Sidepodcast - All for F1 and F1 for all

On This Day: 12th January 2009 - Ferrari launch celebratory F60 - Recognising sixty years in Formula One

Published by Christine

Three years ago, to this very day, Ferrari were launching their new car for the 2009 season - the F60. A change of chassis numbering reflected the team celebrating their 60th year in the sport, and they were coming off the back of a Constructor’s Championship the previous season. In fact, they had secured the previous two constructor titles, and would have also been defending double driver’s titles too, if not for that very last emotional minute at the Brazilian Grand Prix.

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Regardless of the end result, Ferrari had been competitive for two years, were fielding a strong driver lineup, and felt they had the car to produce the goods. At the launch, then Technical Director Aldo Costa revealed that the new contender was not just an iteration of the previous version, adapted to fit the new regulations.

It's a completely new car, starting from a white piece of paper. Fundamentally the biggest changes come from the new rules from an aerodynamic point of view and the introduction of new technology, which is the KERS system. Because of that we had to start work pretty early and to review the main concept of the car, so it was a very very intense and long job.

- Aldo Costa

A long job it most certainly was, as the complete redesign in aesthetic and technical terms meant Ferrari were starting from a clean slate, as were all teams lining up on the grid that day. Higher rear wings, lower front wings, and less fiddly appendages on the body meant the Ferrari was simpler looking and ready to race.

Unfortunately, when the action did get going in Australia, it became clear that though the car may have been ready to race, it certainly wasn’t up to the challenge. There were no points scored by either driver for the team until the fourth round of the season, and even then Bahrain only offered them a scant third place for Kimi Räikkönen. Teammate Felipe Massa had already notched up two retirements, and the statisticians were hard at work proclaiming 2009 to be the worst start to a season for Ferrari in their entire history.

Gradually, the Scuderia started to turn things around, and there was a run of points for Felipe Massa until he was forced out of the season by a serious accident at the Hungarian Grand Prix. Neither of his replacements - Luca Badoer, swiftly followed by Giancarlo Fisichella - could score any points.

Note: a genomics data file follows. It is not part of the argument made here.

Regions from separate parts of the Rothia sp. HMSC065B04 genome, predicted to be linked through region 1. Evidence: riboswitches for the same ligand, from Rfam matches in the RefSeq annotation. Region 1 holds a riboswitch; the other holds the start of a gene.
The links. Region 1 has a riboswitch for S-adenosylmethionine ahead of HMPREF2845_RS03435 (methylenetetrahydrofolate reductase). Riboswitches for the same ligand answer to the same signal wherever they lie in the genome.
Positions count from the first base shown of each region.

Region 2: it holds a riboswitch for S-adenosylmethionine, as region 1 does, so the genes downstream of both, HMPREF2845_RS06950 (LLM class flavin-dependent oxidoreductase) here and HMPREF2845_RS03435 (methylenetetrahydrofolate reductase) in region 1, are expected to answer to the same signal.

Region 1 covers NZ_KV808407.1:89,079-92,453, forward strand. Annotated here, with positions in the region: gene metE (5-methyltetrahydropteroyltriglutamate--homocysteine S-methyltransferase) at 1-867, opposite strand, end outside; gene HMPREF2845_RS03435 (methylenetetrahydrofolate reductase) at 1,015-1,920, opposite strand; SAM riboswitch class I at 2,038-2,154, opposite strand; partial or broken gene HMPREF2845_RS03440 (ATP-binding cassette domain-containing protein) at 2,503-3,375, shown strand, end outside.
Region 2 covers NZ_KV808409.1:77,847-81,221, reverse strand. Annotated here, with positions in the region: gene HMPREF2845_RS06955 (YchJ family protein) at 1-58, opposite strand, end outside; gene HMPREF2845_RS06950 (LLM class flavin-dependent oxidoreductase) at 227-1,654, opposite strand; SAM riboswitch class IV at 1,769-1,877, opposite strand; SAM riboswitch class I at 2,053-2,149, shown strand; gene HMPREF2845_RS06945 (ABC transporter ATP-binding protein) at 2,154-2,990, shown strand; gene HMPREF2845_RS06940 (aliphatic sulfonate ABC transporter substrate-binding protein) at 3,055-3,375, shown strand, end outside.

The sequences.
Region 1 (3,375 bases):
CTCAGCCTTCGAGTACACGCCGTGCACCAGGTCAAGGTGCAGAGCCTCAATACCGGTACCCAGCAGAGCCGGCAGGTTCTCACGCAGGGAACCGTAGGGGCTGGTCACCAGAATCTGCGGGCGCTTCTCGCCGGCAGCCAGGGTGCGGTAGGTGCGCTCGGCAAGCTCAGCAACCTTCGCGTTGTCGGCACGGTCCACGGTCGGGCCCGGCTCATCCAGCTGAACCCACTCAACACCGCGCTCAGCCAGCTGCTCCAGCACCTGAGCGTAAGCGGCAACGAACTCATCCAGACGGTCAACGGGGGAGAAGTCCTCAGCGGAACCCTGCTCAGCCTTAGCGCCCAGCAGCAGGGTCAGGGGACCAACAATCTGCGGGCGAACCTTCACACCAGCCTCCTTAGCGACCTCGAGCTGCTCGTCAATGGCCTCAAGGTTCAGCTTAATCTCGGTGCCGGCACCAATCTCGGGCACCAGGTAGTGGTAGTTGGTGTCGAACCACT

It was left to Kimi to secure the team’s only victory at the Belgian Grand Prix, more by luck than judgement, and the Italian squad finished the season fourth overall. Kimi abandoned not only the ship but the entire shipping lane, to be replaced by Fernando Alonso and the team kept on moving forward. Despite a 1-2 victory at the 2010 Bahrain Grand Prix, the following season wasn’t all that much better for Ferrari. Their performances improved but so had the competition. Facing off increasing pace from McLaren and Red Bull, Ferrari ended the season third, with a similar story for 2011 also.

Whilst McLaren are famed for their ability to adapt their car and develop their way up the field, if necessary, Ferrari seem to have stalled mid-season for the past few years. Whereas once they were dominant, now that there is competition to be had, the red team have been left floundering. For 2012, they start as the third best team, with a driver lineup that they themselves only have 50% faith in. The entire team is currently attending the annual Wroom event, a team-building and media exercise in Italy. There are plenty of quotes filtering out from the drivers and the team regarding their hopes and aspirations for the next 12 months. Although the launches have not yet happened, perhaps this year they can build a car that will propel them to the front of the pack again. Fernando Alonso certainly thinks this might be the case:

The team has been working more effectively and in a more efficient way in the last couple of months, so I think the results, if they come, they should come immediately. I don't think we need any time. Last year we had problems with the wind tunnel, some issues with correlation. This year, if we get over our wind tunnel issues, the results should come, and if we do a good job we are able to win races.

- Fernando Alonso

The question is, when the season begins in mid-March, and the action gets underway in Australia, will they be able to do the talking out on track as well as on the ski-slope?